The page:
7) Councillor Cantrill to the Executive Councillor for Finance and Resources

 

Does the Executive Councillor agree that many Cambridge residents continue to struggle to make ends meet living in this city?

 

The Executive Councillor advised the Council had produced two anti-poverty strategies, 2014 -2017 & 2017 -2020 which identified extensive poverty in the city tracked through a number of indicators.  The latest available data had shown some improvement in some of the indicators. The weekly earnings of the lowest 10% had increased from £299.70 (2014) to £329 in 2018. The total number of residents claiming housing benefit and council tax support had reduced from 14,477 (2013) to 13,968 in 2017, during this period the population of the city had increased. The proportion of the working age population (16 years to 64 years) which were unemployed reduced from 7.3% (2013) to 5.3% in 2018. However despite these positive moves forward there was still significant inequality in the city with the Centre for Cities Studies highlighting Cambridge as one of the most unequal cities in the UK in 2014 and 2017. The cost of living remained high with the rising cost of housing meaning that those on low incomes were unable to buy their own property. 

 

8) Councillor O’Connell to Executive Councillor for Communities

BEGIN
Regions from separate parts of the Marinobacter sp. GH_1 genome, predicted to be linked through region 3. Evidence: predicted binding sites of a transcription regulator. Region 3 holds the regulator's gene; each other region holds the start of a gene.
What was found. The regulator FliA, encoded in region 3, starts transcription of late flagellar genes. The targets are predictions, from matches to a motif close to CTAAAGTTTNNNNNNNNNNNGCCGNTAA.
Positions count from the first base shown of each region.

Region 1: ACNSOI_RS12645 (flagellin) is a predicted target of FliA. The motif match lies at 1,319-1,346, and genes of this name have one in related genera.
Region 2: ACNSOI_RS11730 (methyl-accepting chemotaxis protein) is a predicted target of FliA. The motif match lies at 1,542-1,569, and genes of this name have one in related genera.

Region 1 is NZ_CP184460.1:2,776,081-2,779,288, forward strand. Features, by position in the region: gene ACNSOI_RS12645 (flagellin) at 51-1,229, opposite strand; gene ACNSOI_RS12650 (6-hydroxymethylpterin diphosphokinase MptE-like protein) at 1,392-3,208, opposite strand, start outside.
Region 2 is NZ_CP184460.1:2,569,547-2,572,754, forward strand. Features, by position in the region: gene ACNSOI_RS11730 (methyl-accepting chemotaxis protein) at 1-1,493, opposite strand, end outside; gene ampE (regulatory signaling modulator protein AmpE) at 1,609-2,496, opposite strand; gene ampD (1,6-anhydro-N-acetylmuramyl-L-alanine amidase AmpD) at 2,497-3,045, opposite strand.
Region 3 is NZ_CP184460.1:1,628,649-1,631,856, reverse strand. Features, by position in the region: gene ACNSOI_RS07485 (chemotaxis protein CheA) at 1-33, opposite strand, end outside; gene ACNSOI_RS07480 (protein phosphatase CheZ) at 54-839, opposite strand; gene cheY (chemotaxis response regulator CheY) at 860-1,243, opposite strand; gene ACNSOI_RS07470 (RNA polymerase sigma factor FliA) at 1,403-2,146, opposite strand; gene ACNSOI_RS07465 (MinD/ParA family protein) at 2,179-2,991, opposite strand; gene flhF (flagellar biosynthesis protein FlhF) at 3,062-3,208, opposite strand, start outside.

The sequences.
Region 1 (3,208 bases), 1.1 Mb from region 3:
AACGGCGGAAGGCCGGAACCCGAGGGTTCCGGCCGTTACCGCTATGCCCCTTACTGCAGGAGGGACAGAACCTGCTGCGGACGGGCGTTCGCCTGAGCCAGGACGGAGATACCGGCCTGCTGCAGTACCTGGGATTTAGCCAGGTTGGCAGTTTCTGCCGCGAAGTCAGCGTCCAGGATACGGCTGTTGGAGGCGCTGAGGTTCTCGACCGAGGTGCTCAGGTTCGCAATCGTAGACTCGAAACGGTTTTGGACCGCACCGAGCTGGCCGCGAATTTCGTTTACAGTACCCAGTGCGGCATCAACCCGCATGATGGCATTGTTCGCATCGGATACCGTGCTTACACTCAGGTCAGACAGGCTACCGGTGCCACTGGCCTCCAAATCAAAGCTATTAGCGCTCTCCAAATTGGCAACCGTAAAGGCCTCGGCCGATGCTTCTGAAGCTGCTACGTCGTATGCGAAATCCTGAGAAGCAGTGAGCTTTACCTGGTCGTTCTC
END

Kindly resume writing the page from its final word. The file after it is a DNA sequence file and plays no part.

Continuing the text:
Does the Executive Councillor know when the Clay Farm Centre, including the GPs surgery, will finally be occupied?

 

The Executive Councillor reminded those present that Clay Farm opened in 2018, as did the community rooms and the library with 3,000 visits a month to both facilities. The twenty flats on the third and fourth floors had been leased to the housing association bpha.  Work on the second floor (the location of the GP’s surgery) was still being carried by the main contractor, ISG, undertaking maintenance work. There was currently no handover date with ISG, but this was expected in the next few weeks. Once this had been confirmed officers would work with Trumpington Medical Practice to ensure a quick and efficient move with the doors being opened as soon as possible. The Executive Councillor apologised for the delay but said it was imperative to ensure that the build was carried out to the highest standard expected by the Council and NHS England. 

 

The following oral questions were tabled but owing to the expiry of the period of time permitted, were not covered during the meeting. The Mayor asked Executive Councillors if a written response could be provided to those questions that had not been covered.

 

9) Councillor Todd-Jones to the Executive Councillor for Housing

The Council is proposing to invest £5 million in estate improvement schemes over the next five years. How would this significant investment benefit tenants and leaseholders?

 

10) Councillor Thittala to the Leader
Is he persuaded that the County Council is fully safeguarding the public’s right of access to Castle Mound in the event that Shire Hall is sold?

 

11) Councillor Green to the Executive Councillor for Communities

Can the executive councillor update us on our progress as a council towards resettling 100 refugees in the city and surrounding areas?